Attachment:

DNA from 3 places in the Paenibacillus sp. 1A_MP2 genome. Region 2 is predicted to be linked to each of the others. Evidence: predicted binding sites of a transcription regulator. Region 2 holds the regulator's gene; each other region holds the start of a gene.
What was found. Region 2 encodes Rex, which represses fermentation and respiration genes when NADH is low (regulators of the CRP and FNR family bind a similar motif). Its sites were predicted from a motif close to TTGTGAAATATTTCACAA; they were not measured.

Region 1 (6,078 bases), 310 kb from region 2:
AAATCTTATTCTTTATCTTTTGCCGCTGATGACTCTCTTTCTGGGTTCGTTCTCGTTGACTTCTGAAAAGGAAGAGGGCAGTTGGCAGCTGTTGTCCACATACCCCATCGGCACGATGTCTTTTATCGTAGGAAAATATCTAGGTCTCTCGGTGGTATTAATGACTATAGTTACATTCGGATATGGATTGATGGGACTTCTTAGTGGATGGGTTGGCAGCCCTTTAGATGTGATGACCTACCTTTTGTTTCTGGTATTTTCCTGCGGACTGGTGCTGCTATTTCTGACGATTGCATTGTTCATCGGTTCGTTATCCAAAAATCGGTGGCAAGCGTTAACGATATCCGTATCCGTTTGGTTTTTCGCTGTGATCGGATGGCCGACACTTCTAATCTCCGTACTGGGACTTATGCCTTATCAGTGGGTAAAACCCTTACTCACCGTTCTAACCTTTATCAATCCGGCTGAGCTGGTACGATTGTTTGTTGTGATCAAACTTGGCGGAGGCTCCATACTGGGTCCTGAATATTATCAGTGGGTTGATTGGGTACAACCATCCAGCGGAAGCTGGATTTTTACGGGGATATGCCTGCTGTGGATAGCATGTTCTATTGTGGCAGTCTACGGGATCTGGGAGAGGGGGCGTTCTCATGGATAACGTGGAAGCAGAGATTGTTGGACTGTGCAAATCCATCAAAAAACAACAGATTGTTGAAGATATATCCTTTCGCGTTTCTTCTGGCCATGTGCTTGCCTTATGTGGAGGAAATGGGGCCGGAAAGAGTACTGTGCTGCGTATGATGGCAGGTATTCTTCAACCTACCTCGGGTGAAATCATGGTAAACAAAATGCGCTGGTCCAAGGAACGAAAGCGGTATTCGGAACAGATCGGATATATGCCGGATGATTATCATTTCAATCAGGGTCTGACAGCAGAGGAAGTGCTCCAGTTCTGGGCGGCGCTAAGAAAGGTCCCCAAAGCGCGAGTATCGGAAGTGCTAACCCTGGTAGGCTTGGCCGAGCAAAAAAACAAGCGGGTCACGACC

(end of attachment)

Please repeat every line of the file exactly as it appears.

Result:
DNA from 3 places in the Paenibacillus sp. 1A_MP2 genome. Region 2 is predicted to be linked to each of the others. Evidence: predicted binding sites of a transcription regulator. Region 2 holds the regulator's gene; each other region holds the start of a gene.
What was found. Region 2 encodes Rex, which represses fermentation and respiration genes when NADH is low (regulators of the CRP and FNR family bind a similar motif). Its sites were predicted from a motif close to TTGTGAAATATTTCACAA; they were not measured.

Region 1 (6,078 bases), 310 kb from region 2:
AAATCTTATTCTTTATCTTTTGCCGCTGATGACTCTCTTTCTGGGTTCGTTCTCGTTGACTTCTGAAAAGGAAGAGGGCAGTTGGCAGCTGTTGTCCACATACCCCATCGGCACGATGTCTTTTATCGTAGGAAAATATCTAGGTCTCTCGGTGGTATTAATGACTATAGTTACATTCGGATATGGATTGATGGGACTTCTTAGTGGATGGGTTGGCAGCCCTTTAGATGTGATGACCTACCTTTTGTTTCTGGTATTTTCCTGCGGACTGGTGCTGCTATTTCTGACGATTGCATTGTTCATCGGTTCGTTATCCAAAAATCGGTGGCAAGCGTTAACGATATCCGTATCCGTTTGGTTTTTCGCTGTGATCGGATGGCCGACACTTCTAATCTCCGTACTGGGACTTATGCCTTATCAGTGGGTAAAACCCTTACTCACCGTTCTAACCTTTATCAATCCGGCTGAGCTGGTACGATTGTTTGTTGTGATCAAACTTGGCGGAGGCTCCATACTGGGTCCTGAATATTATCAGTGGGTTGATTGGGTACAACCATCCAGCGGAAGCTGGATTTTTACGGGGATATGCCTGCTGTGGATAGCATGTTCTATTGTGGCAGTCTACGGGATCTGGGAGAGGGGGCGTTCTCATGGATAACGTGGAAGCAGAGATTGTTGGACTGTGCAAATCCATCAAAAAACAACAGATTGTTGAAGATATATCCTTTCGCGTTTCTTCTGGCCATGTGCTTGCCTTATGTGGAGGAAATGGGGCCGGAAAGAGTACTGTGCTGCGTATGATGGCAGGTATTCTTCAACCTACCTCGGGTGAAATCATGGTAAACAAAATGCGCTGGTCCAAGGAACGAAAGCGGTATTCGGAACAGATCGGATATATGCCGGATGATTATCATTTCAATCAGGGTCTGACAGCAGAGGAAGTGCTCCAGTTCTGGGCGGCGCTAAGAAAGGTCCCCAAAGCGCGAGTATCGGAAGTGCTAACCCTGGTAGGCTTGGCCGAGCAAAAAAACAAGCGGGTCACGACC